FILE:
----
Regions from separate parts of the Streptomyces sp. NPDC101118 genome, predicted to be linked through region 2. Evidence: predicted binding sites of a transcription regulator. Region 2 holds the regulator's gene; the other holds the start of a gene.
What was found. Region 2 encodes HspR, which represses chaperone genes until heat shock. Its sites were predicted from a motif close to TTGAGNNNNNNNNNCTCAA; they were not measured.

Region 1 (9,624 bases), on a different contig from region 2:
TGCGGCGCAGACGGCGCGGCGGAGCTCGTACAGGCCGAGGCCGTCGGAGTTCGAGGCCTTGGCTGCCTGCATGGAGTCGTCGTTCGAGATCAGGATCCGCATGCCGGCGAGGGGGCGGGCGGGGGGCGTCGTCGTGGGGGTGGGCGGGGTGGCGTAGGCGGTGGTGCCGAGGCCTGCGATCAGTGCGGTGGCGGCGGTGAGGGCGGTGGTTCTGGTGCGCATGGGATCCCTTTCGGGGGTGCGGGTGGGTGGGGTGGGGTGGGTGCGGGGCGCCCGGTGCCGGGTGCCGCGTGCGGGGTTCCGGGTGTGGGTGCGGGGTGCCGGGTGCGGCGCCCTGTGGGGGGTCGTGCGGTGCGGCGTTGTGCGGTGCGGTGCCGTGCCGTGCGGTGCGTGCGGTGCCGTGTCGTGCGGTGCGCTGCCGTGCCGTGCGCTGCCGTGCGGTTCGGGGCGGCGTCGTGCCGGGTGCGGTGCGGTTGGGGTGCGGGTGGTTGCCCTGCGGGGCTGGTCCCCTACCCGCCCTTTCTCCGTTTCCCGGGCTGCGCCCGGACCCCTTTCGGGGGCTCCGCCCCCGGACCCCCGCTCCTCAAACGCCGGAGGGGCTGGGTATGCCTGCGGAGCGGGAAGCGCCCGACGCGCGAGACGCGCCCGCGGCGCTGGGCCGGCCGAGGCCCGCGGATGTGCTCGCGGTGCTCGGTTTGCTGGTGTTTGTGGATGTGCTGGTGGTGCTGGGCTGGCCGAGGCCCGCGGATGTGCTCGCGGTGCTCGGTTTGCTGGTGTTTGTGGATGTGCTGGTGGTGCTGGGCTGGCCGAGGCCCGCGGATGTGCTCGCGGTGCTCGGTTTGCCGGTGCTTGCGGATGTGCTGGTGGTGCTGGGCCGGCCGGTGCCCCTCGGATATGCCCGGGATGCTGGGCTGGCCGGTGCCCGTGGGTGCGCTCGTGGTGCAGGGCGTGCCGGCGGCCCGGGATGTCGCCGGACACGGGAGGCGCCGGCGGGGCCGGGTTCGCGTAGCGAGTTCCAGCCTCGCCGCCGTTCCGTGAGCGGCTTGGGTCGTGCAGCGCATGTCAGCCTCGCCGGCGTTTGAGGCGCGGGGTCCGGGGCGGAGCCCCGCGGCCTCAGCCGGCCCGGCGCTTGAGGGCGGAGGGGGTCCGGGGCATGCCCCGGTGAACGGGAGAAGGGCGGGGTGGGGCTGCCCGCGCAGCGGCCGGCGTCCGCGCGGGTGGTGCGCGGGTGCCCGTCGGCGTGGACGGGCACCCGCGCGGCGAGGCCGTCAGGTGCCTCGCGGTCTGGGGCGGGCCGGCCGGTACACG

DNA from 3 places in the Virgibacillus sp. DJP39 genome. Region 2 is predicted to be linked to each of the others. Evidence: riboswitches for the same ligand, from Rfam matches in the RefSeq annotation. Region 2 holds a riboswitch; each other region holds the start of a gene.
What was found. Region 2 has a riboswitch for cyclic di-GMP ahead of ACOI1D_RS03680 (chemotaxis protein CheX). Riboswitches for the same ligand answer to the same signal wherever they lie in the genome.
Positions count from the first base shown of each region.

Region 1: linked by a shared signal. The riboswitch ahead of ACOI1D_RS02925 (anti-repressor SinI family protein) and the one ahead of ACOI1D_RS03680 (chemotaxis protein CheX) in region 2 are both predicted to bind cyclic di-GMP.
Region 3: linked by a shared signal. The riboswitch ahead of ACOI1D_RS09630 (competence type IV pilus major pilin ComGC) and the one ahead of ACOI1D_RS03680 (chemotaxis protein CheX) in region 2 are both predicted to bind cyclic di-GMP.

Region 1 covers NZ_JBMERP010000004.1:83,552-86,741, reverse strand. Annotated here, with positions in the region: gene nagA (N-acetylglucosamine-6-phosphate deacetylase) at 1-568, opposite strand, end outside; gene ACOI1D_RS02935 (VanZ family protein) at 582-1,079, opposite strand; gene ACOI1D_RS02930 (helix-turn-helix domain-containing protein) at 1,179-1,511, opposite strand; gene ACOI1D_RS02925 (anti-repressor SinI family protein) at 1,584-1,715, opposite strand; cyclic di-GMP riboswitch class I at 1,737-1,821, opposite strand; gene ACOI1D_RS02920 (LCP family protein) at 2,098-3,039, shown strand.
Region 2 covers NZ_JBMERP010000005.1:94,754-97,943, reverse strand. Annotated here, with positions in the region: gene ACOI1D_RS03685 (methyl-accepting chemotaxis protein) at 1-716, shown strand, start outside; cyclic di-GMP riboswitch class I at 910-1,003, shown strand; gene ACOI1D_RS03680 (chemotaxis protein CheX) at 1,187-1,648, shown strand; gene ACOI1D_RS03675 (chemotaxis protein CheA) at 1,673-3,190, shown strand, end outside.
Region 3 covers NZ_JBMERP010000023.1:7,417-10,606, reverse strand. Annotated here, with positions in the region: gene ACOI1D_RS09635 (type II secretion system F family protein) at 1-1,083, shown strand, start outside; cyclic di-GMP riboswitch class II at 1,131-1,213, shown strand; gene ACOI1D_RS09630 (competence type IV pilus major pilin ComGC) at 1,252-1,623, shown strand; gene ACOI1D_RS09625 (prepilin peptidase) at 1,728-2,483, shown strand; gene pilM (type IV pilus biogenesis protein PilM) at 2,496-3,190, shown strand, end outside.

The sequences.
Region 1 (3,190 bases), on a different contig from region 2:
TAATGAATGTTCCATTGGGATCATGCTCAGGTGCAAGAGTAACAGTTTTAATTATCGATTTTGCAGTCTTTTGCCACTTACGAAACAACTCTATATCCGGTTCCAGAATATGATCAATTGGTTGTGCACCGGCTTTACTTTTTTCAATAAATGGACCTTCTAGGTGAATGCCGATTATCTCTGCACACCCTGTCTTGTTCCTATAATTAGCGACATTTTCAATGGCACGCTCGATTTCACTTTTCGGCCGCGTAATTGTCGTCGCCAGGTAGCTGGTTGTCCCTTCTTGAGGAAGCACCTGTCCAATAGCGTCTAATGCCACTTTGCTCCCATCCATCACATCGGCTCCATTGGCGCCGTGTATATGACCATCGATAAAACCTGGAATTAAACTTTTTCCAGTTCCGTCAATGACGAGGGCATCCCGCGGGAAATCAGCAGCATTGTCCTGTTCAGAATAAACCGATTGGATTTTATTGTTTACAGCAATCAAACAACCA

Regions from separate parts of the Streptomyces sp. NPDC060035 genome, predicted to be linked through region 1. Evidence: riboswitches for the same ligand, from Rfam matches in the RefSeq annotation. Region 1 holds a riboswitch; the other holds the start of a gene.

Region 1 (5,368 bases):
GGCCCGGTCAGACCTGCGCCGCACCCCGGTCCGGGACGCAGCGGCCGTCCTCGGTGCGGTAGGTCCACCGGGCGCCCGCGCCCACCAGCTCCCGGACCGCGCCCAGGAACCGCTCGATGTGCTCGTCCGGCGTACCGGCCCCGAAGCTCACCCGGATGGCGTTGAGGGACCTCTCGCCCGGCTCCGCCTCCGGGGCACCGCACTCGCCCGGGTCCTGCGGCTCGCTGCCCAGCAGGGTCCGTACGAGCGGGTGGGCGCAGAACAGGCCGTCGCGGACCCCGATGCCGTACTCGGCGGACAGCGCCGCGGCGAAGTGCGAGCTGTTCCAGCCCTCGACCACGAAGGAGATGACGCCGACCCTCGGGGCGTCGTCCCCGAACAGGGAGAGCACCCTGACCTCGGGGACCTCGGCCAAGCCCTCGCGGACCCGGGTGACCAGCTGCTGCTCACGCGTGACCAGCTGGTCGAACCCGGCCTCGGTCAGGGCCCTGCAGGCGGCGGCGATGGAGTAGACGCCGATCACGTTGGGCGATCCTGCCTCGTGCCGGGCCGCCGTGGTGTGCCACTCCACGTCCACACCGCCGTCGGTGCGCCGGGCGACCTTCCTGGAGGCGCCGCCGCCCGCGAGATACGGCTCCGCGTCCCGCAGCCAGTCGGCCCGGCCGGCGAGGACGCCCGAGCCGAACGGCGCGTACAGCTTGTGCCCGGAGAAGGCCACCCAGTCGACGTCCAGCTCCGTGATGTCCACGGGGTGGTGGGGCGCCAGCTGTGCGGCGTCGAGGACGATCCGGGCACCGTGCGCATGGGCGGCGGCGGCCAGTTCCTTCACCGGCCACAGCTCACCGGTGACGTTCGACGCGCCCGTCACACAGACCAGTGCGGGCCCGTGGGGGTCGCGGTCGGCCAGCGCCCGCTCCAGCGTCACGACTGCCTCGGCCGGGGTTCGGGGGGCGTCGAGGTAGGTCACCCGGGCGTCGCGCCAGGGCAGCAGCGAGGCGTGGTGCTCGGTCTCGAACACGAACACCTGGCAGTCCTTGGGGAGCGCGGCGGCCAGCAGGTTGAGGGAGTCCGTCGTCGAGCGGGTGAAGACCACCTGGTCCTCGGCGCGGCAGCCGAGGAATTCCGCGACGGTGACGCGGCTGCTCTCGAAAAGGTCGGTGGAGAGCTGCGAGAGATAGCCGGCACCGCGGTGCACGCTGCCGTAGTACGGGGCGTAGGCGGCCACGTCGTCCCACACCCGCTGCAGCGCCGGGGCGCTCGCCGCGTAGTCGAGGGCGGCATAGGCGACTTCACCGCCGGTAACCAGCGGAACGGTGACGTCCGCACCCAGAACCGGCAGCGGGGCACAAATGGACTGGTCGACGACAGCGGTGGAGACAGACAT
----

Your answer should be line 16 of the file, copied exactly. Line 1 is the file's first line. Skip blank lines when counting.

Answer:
Regions from separate parts of the Streptomyces sp. NPDC060035 genome, predicted to be linked through region 1. Evidence: riboswitches for the same ligand, from Rfam matches in the RefSeq annotation. Region 1 holds a riboswitch; the other holds the start of a gene.